That’s my red text highlighting above by the way.
Interesting that such fine print is necessary on a blog.  It’s even more comprehensive than the one on the actual Earn Google Cash Kit site.  I suspect someone received a visit from a lawyer or government agency explaining that they would soon be working at home from jail.  I hope to build a comprehensive list of Google Biz Kit/Treasure Chest/Cash Kit/Earn Kit/Make Money generic sites that I’ve found so far.  Each has a slightly different URL, person’s name, and name of the program they’re selling.
I’m not actually going to link to any of these work at home for Google kits sites, go there at your own risk: – Josh Parker with the Google Biz Kit.  Takes you to and Easy Google Profit. – Scott Hunter and the Google Cash Kit, which links to and the Home Business Kit For Google – Jason Hoeffer from Manchester and the Easy Google Profit Kit, which links to our old friend

I’ll add more as I find them, as there appear to be hundreds of the sites out there.

What Should I Do If I Get Taken?

  1. Don’t feel bad!  Seems like hundreds if not thousands of people have been taken in by these sort of “negative option” offers that trick you by not clearly disclosing you are signing up for monthly charges.  You were tricked, it happens to the best of us.
  2. Call the number provided on the website that took you in IMMEDIATELY.  Have more than one witness listen when you call and/or record the conversation if possible.  Unfortunately many people have complained that they can never get anyone to talk to when they call.  Finding that number is up to you, they seem to keep changing.
  3. Call/write your credit card company and dispute the charges.
  4. Monitor your credit accounts!  You just gave some shady characters your name, address, phone number, credit card and secret 3 digit card number.   Click here to sign up for Experian ID Protection monitoring.  Unlike the Google Biz Kits, Experian clearly states that it’s actually free for 30 days, then only $9.95 a month to monitor your credit accounts for fraud and identity theft.  I’d suggest signing up for AT LEAST the free month to make sure no one tries to change your address or open a new card using your current cards details.

I Didn’t Get Taken, But What Can I Do To Help?

What can you do to stop these guys from taking in more people? Warn everyone about it!
  1. Click Here to Share this on Facebook! Hit “Post to Profile” to warn your friends.
  2. Use the “Share This” links below to Digg or Twitter or Stumble or Reddit or Email or whatever service you use to share this so that other people might see it before they get scammed too!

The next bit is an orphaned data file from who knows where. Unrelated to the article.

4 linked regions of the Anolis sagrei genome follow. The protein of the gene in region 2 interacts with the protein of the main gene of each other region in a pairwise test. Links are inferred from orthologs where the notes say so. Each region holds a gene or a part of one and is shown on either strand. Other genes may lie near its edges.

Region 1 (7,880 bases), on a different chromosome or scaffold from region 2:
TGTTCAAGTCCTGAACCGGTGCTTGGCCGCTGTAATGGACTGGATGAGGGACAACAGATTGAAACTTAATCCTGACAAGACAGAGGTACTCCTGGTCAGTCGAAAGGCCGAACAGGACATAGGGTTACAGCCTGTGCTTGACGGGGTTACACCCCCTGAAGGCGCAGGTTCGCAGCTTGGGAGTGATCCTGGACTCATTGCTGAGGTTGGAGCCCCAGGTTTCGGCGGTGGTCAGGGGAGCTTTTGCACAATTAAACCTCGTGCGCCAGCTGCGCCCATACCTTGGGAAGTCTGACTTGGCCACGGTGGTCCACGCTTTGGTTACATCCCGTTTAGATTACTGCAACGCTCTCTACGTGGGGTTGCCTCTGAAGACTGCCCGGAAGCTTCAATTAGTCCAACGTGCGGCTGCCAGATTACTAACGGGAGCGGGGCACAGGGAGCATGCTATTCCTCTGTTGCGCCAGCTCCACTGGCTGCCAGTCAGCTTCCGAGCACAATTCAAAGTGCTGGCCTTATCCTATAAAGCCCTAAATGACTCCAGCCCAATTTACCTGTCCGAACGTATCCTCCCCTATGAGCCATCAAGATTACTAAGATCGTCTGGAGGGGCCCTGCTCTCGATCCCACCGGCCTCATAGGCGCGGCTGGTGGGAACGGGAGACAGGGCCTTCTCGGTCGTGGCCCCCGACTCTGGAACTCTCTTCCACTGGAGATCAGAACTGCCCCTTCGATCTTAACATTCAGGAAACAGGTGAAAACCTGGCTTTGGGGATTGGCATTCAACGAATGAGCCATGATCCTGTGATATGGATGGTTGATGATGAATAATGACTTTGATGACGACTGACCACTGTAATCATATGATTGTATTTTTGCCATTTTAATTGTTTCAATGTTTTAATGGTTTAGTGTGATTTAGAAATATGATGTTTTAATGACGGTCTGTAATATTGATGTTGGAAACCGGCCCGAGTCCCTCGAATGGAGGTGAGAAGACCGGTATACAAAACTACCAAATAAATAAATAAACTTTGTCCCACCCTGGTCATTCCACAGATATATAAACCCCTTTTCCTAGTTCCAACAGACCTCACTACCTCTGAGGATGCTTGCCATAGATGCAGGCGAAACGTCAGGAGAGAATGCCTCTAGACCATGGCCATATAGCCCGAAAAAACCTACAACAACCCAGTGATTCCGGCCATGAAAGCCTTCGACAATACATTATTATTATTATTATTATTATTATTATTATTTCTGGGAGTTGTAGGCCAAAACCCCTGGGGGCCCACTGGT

3. Email this link to your friends.


{ 65 comments… read them below or add one }

RichWPX April 14, 2009 at 2:03 pm

name is Josh Parker. I am originally from the Cortlandt Manor, NY
area. This is my story on how filling out one simple online form

changed my life.

Thank you for visiting my site. My name is Josh Parker & I grew up in the
area. This is my story on how filling out one simple online form
changed my life.”

Wow really? So you are from whatever town the viewer is from? Yeah real legit bud.

RichWPX April 14, 2009 at 2:05 pm

Ok I give up I can’t show the HTML because this damn comment thing keeps taking it as code. Basiccly there is a geoIP comment in there that gets whatever city you are from and says he is from there.

Mathieu April 15, 2009 at 12:59 am

Great F*cking Post, Thanks

Jacqui April 15, 2009 at 6:59 am

Thank you so much for the heads-up and warning. I was just about to fill out the JoshMadeCash form, decided to google it first and your site came up.
I am very grateful to you and appreciate your diligence in outing these scammers.

Matthew D April 15, 2009 at 6:20 pm

Thanks for getting the word out, nice post. I appreciate you taking to time to warn people.

Ashley April 15, 2009 at 9:01 pm

Thanks, Guys!
I was kust about to fall for it too, only my computer froze when it got as far as the securecartcenter bit !
I won’t be their next unsuspecting victim now, thanks to you. Fair play to ye for your advice and help.
Kind regards,
Ashley :)

Patty C April 16, 2009 at 11:02 am

Way to go with these B******T scams. I saw the same on an Ad for the Google buisness Kit. When you went to the Ad, it takes you to a lady’s blog, who makes a BIG claim to be a total christian woman named Beth. Thank GOD I did read the small print. Keep up the great work guys.